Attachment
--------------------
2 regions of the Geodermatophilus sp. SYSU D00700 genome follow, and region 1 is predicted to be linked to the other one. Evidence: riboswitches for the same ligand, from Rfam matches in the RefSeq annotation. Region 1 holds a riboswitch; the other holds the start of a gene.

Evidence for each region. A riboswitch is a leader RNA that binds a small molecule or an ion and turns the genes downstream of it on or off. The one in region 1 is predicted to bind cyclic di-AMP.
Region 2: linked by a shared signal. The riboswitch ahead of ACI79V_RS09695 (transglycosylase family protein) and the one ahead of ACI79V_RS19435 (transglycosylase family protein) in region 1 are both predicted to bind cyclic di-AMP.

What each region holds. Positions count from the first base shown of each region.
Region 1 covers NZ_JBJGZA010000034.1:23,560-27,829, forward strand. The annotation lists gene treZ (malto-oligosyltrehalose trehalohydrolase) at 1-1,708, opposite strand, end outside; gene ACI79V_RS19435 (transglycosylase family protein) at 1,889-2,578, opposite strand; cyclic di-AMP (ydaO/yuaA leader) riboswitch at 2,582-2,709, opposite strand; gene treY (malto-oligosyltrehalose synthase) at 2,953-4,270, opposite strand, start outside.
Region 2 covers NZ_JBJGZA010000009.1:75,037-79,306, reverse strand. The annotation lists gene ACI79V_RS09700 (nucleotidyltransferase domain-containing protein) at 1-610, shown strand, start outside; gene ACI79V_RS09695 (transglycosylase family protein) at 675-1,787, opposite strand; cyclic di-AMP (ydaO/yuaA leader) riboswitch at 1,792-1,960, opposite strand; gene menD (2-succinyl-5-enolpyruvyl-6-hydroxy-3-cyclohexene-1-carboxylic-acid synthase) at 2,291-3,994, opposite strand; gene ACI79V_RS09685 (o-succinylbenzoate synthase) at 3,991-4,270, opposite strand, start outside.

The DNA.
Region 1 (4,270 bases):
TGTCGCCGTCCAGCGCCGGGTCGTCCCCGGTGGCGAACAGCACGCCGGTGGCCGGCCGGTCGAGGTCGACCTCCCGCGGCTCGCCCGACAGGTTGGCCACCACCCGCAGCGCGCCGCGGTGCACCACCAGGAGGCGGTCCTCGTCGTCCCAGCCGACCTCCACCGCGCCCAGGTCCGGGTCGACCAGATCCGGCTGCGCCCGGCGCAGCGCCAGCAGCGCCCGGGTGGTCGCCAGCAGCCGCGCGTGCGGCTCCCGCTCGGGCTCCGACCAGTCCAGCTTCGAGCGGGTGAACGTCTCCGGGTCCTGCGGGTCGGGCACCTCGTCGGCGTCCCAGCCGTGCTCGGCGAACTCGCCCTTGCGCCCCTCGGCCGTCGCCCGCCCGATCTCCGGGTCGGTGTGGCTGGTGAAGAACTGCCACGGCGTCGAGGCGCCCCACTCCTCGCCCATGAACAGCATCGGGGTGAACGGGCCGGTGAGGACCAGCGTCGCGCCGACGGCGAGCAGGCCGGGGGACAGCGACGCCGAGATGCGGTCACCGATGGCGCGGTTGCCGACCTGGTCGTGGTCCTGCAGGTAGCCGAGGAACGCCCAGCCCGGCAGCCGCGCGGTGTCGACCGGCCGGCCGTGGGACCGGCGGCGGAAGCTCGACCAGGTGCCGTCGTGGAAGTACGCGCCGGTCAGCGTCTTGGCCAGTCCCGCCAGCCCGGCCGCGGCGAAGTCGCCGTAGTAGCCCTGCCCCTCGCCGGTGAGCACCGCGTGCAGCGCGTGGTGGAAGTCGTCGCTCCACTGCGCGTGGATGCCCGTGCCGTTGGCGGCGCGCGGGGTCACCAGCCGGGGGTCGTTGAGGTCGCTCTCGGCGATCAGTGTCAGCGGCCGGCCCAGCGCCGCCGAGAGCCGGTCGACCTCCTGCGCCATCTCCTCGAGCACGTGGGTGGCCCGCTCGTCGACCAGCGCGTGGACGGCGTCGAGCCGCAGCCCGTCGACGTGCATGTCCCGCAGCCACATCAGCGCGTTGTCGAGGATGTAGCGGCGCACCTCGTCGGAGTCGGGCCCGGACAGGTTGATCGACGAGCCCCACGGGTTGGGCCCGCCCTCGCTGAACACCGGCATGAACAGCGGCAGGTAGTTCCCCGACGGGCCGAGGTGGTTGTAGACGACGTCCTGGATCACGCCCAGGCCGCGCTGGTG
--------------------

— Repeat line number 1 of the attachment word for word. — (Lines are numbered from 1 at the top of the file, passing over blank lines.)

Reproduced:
2 regions of the Geodermatophilus sp. SYSU D00700 genome follow, and region 1 is predicted to be linked to the other one. Evidence: riboswitches for the same ligand, from Rfam matches in the RefSeq annotation. Region 1 holds a riboswitch; the other holds the start of a gene.